NHS National Services Scotland (NSS) dental director Paul Cushley talks about how the new DenPro group buying scheme has been received in the profession
If your target audience at a stakeholder interest event leaves before seeing the presentation, normally you would see that as a worrying sign. Not for NHS NSS dental director Paul Cushley. He explained that, at the first interest meeting for the proposed DenPro group buying scheme in September 2015, he watched a handful of key dentists leave early, not because they weren’t interested, but because they had already decided to sign up.
He said: “We noticed when we did our interest evening initially that there were some big players who came in and said hello, maybe had a cup of coffee and left without staying for the presentation because they had decided on principle that they were going to be involved.
“They said the principle of combining together to collaborate, philosophically if you will, appealed to them and, even if they don’t get a great deal now, to be able to take their own destinies in their own hands and negotiate as a group is a worthwhile activity.
They that said to be able to take their own destinies into their own hands and negotiate as a group is a worthwhile activity
Paul Cushley (NSS) Dental Director
“So, there were one or two people who had what they would describe as being reasonable deals but they were prepared to take a punt on joining in. So, even if they lost a little money they weren’t going to grumble on the principle, but as it has turned out they have been quite happy as well.”
DenPro was the initial brainchild of the Chief Dental Officer (CDO Margie Taylor who started a discussion with NHS National Procurement (NP) on the possibility of group buying rubber gloves. Paul said: “Gloves are a constant source of difficulty. They are quite expensive, they’re disposable, practices are likely to purchase millions of them in any one year, and she initiated a discussion.
“As a result, NP said that it is actually easier for us to negotiate a full catalogue of goods than it is for just gloves themselves. So the CDO’s office commissioned NP to set up the process.”
Paul explained that, while there was already a process in place for the procurement of materials and sundries in the Public Dental Service (PDS), it was a small contract and the number of items in the “basket” were quite limited. As a result the overheads were finite. NSS was keen to get a full catalogue and opened it up for commercial organisations to bid on a basket of goods and in May, The Dental Directory (DD) was announced as the winner of the tender.
Paul said: “We wanted a full catalogue. We knew what the 400 most frequently accessed items were because we had already negotiated that for the PDS. So, we had a good idea of what the most used items were.
“But we wanted a full catalogue, a general dental practitioner doesn’t want to get some things cheaper here but for everything else go elsewhere.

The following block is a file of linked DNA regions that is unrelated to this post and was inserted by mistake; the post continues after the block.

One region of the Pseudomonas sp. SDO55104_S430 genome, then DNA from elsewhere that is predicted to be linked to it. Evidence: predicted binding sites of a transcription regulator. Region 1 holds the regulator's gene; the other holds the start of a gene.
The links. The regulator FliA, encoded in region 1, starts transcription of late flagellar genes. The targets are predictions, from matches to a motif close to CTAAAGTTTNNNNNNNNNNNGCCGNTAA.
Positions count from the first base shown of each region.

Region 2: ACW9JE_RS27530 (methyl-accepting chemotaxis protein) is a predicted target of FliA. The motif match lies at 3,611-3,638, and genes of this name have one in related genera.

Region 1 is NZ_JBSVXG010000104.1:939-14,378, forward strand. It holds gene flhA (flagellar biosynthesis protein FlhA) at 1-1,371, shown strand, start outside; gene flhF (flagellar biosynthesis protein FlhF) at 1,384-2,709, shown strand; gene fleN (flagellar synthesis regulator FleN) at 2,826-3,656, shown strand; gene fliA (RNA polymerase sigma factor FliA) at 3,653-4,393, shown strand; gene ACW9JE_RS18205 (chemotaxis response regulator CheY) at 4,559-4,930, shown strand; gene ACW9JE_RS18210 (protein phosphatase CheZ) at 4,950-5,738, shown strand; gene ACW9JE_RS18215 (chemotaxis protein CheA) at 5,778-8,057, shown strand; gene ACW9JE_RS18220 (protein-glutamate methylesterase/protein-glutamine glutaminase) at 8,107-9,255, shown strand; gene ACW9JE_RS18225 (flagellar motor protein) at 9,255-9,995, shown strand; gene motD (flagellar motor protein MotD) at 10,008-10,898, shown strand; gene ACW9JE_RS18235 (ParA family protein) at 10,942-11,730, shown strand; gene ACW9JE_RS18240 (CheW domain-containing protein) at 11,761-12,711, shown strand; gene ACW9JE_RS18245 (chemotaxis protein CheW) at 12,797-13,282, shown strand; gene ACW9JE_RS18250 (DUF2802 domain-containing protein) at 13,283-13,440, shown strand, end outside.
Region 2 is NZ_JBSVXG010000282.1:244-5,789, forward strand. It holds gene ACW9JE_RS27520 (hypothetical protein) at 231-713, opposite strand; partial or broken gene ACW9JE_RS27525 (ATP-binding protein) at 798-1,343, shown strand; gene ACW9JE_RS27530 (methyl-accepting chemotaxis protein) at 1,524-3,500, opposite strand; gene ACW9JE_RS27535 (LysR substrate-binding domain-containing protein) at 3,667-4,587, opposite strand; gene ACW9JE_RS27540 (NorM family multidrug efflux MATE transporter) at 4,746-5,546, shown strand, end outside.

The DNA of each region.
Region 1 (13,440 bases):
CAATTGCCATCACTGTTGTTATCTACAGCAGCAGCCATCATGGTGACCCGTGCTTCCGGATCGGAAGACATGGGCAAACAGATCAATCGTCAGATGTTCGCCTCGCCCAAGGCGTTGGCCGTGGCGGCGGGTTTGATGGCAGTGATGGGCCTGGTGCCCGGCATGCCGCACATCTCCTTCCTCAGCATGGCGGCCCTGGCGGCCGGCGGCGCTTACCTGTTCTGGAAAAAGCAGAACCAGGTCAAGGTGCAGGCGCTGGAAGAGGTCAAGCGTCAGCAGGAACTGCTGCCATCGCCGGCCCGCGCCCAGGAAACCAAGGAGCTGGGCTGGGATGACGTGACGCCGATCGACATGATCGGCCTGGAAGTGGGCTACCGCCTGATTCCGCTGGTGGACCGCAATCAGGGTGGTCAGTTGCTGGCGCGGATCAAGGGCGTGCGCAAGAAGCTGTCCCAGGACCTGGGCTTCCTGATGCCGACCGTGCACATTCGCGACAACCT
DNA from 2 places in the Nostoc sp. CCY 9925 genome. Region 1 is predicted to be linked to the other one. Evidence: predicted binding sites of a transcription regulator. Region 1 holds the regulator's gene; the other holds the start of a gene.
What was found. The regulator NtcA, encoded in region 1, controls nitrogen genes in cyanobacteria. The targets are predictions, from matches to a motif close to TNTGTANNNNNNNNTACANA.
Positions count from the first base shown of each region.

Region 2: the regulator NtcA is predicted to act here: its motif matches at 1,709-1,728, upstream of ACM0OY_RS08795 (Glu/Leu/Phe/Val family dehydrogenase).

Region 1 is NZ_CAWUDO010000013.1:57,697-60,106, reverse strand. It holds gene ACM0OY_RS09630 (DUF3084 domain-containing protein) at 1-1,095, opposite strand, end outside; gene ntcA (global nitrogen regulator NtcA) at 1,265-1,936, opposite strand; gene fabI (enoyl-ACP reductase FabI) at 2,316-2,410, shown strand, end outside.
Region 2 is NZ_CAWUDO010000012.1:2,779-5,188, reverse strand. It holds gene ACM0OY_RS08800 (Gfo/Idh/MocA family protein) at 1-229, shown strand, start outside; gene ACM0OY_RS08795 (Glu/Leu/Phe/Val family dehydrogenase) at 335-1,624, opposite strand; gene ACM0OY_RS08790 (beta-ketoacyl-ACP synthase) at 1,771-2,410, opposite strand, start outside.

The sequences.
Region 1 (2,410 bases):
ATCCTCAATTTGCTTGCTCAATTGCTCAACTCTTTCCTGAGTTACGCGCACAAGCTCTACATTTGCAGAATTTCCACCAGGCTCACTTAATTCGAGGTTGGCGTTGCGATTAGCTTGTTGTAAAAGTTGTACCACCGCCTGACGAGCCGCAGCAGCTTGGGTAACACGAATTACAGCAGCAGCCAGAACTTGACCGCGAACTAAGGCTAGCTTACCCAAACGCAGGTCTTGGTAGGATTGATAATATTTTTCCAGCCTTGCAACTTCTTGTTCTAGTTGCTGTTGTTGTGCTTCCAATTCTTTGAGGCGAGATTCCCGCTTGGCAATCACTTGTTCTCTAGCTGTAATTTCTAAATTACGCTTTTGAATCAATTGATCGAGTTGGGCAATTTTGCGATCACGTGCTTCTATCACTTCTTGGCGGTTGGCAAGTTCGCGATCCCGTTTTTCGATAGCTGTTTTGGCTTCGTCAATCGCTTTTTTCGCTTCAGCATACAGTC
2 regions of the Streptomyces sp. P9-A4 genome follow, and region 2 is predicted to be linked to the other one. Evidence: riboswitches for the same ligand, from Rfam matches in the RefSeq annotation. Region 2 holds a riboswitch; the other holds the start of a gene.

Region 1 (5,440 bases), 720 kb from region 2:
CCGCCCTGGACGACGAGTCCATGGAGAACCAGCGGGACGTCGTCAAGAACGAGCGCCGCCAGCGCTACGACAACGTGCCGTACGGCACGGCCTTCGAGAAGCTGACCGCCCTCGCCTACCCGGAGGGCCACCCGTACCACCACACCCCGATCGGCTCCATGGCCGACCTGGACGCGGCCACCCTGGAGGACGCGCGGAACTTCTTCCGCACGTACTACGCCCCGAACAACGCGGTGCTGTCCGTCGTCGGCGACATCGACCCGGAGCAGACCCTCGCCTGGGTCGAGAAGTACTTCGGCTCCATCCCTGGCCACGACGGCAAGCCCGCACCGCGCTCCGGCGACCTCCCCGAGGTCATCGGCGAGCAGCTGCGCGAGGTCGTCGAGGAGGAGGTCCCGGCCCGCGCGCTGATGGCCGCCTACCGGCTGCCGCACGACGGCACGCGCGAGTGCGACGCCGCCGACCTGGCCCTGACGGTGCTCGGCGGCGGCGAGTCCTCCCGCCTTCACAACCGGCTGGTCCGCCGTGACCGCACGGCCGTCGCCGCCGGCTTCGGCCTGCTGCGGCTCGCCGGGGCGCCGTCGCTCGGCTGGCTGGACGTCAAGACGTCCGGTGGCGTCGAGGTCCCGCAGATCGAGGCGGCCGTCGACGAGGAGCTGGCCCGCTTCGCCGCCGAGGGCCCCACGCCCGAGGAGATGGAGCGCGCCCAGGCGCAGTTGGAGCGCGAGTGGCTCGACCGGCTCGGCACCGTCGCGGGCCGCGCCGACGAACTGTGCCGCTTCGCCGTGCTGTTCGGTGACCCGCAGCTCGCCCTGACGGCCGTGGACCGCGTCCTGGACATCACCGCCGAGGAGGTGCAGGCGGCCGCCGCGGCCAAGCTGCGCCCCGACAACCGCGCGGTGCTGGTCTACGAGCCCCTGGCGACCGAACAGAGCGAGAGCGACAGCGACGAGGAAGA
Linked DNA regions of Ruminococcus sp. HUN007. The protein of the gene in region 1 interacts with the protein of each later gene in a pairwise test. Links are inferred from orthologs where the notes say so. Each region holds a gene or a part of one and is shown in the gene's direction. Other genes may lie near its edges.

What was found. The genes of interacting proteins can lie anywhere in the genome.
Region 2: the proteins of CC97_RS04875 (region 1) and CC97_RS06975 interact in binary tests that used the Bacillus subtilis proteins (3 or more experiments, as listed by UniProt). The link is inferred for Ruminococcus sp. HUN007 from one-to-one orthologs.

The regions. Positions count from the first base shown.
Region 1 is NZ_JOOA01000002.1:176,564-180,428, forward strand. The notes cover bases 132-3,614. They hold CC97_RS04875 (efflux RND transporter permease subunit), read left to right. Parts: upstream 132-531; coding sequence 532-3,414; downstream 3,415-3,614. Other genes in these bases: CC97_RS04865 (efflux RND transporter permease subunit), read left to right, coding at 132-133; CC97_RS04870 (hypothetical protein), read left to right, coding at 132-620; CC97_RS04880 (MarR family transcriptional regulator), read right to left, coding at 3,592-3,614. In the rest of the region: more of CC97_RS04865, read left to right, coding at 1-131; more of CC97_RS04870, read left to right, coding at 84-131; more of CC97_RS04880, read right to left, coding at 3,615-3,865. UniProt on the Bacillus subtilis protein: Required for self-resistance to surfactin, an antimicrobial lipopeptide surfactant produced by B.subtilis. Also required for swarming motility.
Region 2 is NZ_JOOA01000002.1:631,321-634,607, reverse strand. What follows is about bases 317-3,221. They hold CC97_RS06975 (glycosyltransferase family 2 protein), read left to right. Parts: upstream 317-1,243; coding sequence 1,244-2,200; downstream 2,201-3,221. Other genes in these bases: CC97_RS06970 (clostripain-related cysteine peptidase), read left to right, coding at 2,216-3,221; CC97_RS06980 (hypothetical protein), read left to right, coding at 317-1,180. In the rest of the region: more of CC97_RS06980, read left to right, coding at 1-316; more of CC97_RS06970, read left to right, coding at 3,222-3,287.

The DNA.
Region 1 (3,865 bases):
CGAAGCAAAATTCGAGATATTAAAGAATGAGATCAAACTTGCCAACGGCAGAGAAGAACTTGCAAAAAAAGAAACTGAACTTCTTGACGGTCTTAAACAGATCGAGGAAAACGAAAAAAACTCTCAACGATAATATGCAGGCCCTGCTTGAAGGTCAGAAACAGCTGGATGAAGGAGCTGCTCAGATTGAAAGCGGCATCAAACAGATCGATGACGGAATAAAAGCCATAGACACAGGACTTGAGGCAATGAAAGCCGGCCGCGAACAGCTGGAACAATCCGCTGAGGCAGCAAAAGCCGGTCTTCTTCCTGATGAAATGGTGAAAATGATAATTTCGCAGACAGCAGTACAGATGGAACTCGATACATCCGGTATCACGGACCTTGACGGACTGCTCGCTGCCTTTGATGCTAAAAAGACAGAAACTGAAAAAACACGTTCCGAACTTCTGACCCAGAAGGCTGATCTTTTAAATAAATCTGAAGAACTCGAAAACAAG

So we really needed not just good prices but a full catalogue.”
The deal was structured so that the “core” basket of 400 items is subject to the biggest discount of 25 per cent, with a 20 per cent discount across the rest of the DD catalogue. Over and above that, during the initial phase, there is a five per cent credit rebate at the six-month point. Paul said: “We’re not at that point yet but the throughput has been quite good and we are quite keen to continue that guaranteed extra five per cent to make sure everybody is getting value for money.”
Paul explained that the DenPro scheme has been limited to 400 practices for a number of reasons. As it was to be an NHS-run scheme, albeit with a commercial partner, it was felt that only those with a high commitment to the NHS should be allowed to join. As a result, practices have to have 80 per cent of their turnover derived from the NHS to qualify and, to remain on the scheme, they have to source 80 per cent or more of their sundries’ spend through DenPro. The only exception to that rule is vocational training (VT) practices, who have been admitted to the scheme regardless of how much of their income is derived from the NHS. However, if a practice ceases to be involved with VT, and they don’t have an 80 per cent commitment to the NHS, they would be removed from the scheme.
Paul said: “The idea of the 400 was that we needed to ensure that there was still room in the market for a degree of competition.
“Had we sought to increase that 400 we could have created a monopoly in the market which could have been difficult for us when we went back to renegotiate the deal. If there was only one player in town they have all the cards.
“So, while 400 may seem rather arbitrary, it does give you pretty much all the practices in Scotland that are 80 per cent or more NHS committed. That is just coincidence. The vast majority of the uptake has been from practices whose turnover is almost completely derived from the NHS. So, those practices in the most economically deprived communities that really rely on the NHS entirely for their income are those that are benefiting.”
And, while DD and NSS have agreed a maximum price level for goods in the catalogue, practices will still benefit from any ad hoc discounts or promotions that the company might run during the term of the deal. The contract is due to be renegotiated every two to three years with NSS carrying out regular checks and assessments.
Paul said: “So, it is not a monopoly, we are not saying you have to buy everything from us. If someone comes along with a better deal, that’s not a problem.